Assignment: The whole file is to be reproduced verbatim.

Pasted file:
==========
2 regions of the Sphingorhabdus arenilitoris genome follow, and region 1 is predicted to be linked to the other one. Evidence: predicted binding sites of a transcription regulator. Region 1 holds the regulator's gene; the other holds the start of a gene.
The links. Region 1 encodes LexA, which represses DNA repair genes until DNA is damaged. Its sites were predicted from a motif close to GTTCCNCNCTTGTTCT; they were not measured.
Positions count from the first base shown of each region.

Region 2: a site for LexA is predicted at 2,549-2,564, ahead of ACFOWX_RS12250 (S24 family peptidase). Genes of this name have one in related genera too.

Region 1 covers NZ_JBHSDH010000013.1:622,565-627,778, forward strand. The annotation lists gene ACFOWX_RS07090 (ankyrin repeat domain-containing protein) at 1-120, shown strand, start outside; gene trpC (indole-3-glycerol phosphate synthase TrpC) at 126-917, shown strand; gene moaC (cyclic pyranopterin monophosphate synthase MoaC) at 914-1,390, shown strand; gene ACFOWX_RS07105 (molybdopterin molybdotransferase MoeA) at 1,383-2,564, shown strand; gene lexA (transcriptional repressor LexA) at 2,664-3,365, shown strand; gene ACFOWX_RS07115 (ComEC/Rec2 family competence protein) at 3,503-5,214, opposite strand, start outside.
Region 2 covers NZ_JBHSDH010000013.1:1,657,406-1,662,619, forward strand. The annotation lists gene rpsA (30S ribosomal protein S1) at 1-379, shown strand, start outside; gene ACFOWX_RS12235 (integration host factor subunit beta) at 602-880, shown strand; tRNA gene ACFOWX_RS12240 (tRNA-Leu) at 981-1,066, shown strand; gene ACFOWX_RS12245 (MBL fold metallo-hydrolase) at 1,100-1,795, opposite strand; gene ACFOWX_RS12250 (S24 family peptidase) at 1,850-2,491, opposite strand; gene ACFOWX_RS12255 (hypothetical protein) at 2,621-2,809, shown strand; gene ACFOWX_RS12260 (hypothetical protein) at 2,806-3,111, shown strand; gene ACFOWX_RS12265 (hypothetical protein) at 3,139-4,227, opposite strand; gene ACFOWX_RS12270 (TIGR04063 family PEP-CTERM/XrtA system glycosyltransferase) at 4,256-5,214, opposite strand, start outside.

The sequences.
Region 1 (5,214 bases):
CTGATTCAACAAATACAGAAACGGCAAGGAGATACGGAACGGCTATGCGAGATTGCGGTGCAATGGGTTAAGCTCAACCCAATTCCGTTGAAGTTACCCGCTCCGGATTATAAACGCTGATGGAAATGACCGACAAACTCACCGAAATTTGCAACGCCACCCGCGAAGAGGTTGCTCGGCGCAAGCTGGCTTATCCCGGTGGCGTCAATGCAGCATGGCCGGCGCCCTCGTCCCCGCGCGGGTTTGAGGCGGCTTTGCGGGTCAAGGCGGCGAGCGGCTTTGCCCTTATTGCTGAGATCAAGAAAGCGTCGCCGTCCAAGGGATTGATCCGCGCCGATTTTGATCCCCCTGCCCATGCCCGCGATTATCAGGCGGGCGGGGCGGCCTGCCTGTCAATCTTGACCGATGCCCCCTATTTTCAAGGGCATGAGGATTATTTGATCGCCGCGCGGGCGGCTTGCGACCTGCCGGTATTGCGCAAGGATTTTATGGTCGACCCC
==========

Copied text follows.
2 regions of the Sphingorhabdus arenilitoris genome follow, and region 1 is predicted to be linked to the other one. Evidence: predicted binding sites of a transcription regulator. Region 1 holds the regulator's gene; the other holds the start of a gene.
The links. Region 1 encodes LexA, which represses DNA repair genes until DNA is damaged. Its sites were predicted from a motif close to GTTCCNCNCTTGTTCT; they were not measured.
Positions count from the first base shown of each region.

Region 2: a site for LexA is predicted at 2,549-2,564, ahead of ACFOWX_RS12250 (S24 family peptidase). Genes of this name have one in related genera too.

Region 1 covers NZ_JBHSDH010000013.1:622,565-627,778, forward strand. The annotation lists gene ACFOWX_RS07090 (ankyrin repeat domain-containing protein) at 1-120, shown strand, start outside; gene trpC (indole-3-glycerol phosphate synthase TrpC) at 126-917, shown strand; gene moaC (cyclic pyranopterin monophosphate synthase MoaC) at 914-1,390, shown strand; gene ACFOWX_RS07105 (molybdopterin molybdotransferase MoeA) at 1,383-2,564, shown strand; gene lexA (transcriptional repressor LexA) at 2,664-3,365, shown strand; gene ACFOWX_RS07115 (ComEC/Rec2 family competence protein) at 3,503-5,214, opposite strand, start outside.
Region 2 covers NZ_JBHSDH010000013.1:1,657,406-1,662,619, forward strand. The annotation lists gene rpsA (30S ribosomal protein S1) at 1-379, shown strand, start outside; gene ACFOWX_RS12235 (integration host factor subunit beta) at 602-880, shown strand; tRNA gene ACFOWX_RS12240 (tRNA-Leu) at 981-1,066, shown strand; gene ACFOWX_RS12245 (MBL fold metallo-hydrolase) at 1,100-1,795, opposite strand; gene ACFOWX_RS12250 (S24 family peptidase) at 1,850-2,491, opposite strand; gene ACFOWX_RS12255 (hypothetical protein) at 2,621-2,809, shown strand; gene ACFOWX_RS12260 (hypothetical protein) at 2,806-3,111, shown strand; gene ACFOWX_RS12265 (hypothetical protein) at 3,139-4,227, opposite strand; gene ACFOWX_RS12270 (TIGR04063 family PEP-CTERM/XrtA system glycosyltransferase) at 4,256-5,214, opposite strand, start outside.

The sequences.
Region 1 (5,214 bases):
CTGATTCAACAAATACAGAAACGGCAAGGAGATACGGAACGGCTATGCGAGATTGCGGTGCAATGGGTTAAGCTCAACCCAATTCCGTTGAAGTTACCCGCTCCGGATTATAAACGCTGATGGAAATGACCGACAAACTCACCGAAATTTGCAACGCCACCCGCGAAGAGGTTGCTCGGCGCAAGCTGGCTTATCCCGGTGGCGTCAATGCAGCATGGCCGGCGCCCTCGTCCCCGCGCGGGTTTGAGGCGGCTTTGCGGGTCAAGGCGGCGAGCGGCTTTGCCCTTATTGCTGAGATCAAGAAAGCGTCGCCGTCCAAGGGATTGATCCGCGCCGATTTTGATCCCCCTGCCCATGCCCGCGATTATCAGGCGGGCGGGGCGGCCTGCCTGTCAATCTTGACCGATGCCCCCTATTTTCAAGGGCATGAGGATTATTTGATCGCCGCGCGGGCGGCTTGCGACCTGCCGGTATTGCGCAAGGATTTTATGGTCGACCCC